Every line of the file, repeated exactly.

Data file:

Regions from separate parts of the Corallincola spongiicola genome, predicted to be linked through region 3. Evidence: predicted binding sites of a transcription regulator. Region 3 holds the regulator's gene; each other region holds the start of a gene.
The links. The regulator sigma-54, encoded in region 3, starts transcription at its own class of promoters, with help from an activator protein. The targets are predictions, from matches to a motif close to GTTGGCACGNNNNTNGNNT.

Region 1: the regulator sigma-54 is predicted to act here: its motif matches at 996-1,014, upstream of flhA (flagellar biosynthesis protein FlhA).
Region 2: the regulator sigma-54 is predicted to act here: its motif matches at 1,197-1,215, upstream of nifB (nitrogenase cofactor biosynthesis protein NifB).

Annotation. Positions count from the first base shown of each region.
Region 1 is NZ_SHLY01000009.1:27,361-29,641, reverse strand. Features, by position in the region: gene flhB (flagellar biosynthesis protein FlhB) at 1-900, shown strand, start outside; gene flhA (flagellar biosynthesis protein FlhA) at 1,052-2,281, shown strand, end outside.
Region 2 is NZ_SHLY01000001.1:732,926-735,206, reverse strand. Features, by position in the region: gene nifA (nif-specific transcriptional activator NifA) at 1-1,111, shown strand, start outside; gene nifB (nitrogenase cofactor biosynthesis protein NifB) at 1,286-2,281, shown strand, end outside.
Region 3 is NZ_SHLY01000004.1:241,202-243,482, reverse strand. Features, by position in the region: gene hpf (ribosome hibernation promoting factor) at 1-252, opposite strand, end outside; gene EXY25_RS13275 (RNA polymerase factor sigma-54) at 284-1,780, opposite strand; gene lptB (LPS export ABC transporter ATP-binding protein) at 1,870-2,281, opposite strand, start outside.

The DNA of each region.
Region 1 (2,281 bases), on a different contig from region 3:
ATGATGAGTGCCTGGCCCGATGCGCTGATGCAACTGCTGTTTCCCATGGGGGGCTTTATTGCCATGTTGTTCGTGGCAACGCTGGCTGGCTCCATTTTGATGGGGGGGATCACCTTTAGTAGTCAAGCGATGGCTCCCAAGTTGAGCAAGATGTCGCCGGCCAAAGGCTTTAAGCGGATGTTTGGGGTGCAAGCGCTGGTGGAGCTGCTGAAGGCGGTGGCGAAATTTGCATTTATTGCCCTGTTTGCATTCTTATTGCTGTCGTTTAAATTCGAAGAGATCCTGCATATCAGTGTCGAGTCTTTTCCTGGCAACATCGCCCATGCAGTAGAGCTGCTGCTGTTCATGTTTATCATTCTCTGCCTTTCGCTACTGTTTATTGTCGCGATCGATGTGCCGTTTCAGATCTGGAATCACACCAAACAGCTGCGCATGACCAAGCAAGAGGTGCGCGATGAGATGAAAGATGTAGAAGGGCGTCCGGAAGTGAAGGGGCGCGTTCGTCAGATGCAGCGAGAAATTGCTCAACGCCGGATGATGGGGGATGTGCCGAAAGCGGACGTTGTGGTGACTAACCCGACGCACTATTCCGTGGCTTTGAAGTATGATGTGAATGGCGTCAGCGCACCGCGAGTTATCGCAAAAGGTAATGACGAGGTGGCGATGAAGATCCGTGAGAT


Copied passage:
Regions from separate parts of the Corallincola spongiicola genome, predicted to be linked through region 3. Evidence: predicted binding sites of a transcription regulator. Region 3 holds the regulator's gene; each other region holds the start of a gene.
The links. The regulator sigma-54, encoded in region 3, starts transcription at its own class of promoters, with help from an activator protein. The targets are predictions, from matches to a motif close to GTTGGCACGNNNNTNGNNT.

Region 1: the regulator sigma-54 is predicted to act here: its motif matches at 996-1,014, upstream of flhA (flagellar biosynthesis protein FlhA).
Region 2: the regulator sigma-54 is predicted to act here: its motif matches at 1,197-1,215, upstream of nifB (nitrogenase cofactor biosynthesis protein NifB).

Annotation. Positions count from the first base shown of each region.
Region 1 is NZ_SHLY01000009.1:27,361-29,641, reverse strand. Features, by position in the region: gene flhB (flagellar biosynthesis protein FlhB) at 1-900, shown strand, start outside; gene flhA (flagellar biosynthesis protein FlhA) at 1,052-2,281, shown strand, end outside.
Region 2 is NZ_SHLY01000001.1:732,926-735,206, reverse strand. Features, by position in the region: gene nifA (nif-specific transcriptional activator NifA) at 1-1,111, shown strand, start outside; gene nifB (nitrogenase cofactor biosynthesis protein NifB) at 1,286-2,281, shown strand, end outside.
Region 3 is NZ_SHLY01000004.1:241,202-243,482, reverse strand. Features, by position in the region: gene hpf (ribosome hibernation promoting factor) at 1-252, opposite strand, end outside; gene EXY25_RS13275 (RNA polymerase factor sigma-54) at 284-1,780, opposite strand; gene lptB (LPS export ABC transporter ATP-binding protein) at 1,870-2,281, opposite strand, start outside.

The DNA of each region.
Region 1 (2,281 bases), on a different contig from region 3:
ATGATGAGTGCCTGGCCCGATGCGCTGATGCAACTGCTGTTTCCCATGGGGGGCTTTATTGCCATGTTGTTCGTGGCAACGCTGGCTGGCTCCATTTTGATGGGGGGGATCACCTTTAGTAGTCAAGCGATGGCTCCCAAGTTGAGCAAGATGTCGCCGGCCAAAGGCTTTAAGCGGATGTTTGGGGTGCAAGCGCTGGTGGAGCTGCTGAAGGCGGTGGCGAAATTTGCATTTATTGCCCTGTTTGCATTCTTATTGCTGTCGTTTAAATTCGAAGAGATCCTGCATATCAGTGTCGAGTCTTTTCCTGGCAACATCGCCCATGCAGTAGAGCTGCTGCTGTTCATGTTTATCATTCTCTGCCTTTCGCTACTGTTTATTGTCGCGATCGATGTGCCGTTTCAGATCTGGAATCACACCAAACAGCTGCGCATGACCAAGCAAGAGGTGCGCGATGAGATGAAAGATGTAGAAGGGCGTCCGGAAGTGAAGGGGCGCGTTCGTCAGATGCAGCGAGAAATTGCTCAACGCCGGATGATGGGGGATGTGCCGAAAGCGGACGTTGTGGTGACTAACCCGACGCACTATTCCGTGGCTTTGAAGTATGATGTGAATGGCGTCAGCGCACCGCGAGTTATCGCAAAAGGTAATGACGAGGTGGCGATGAAGATCCGTGAGAT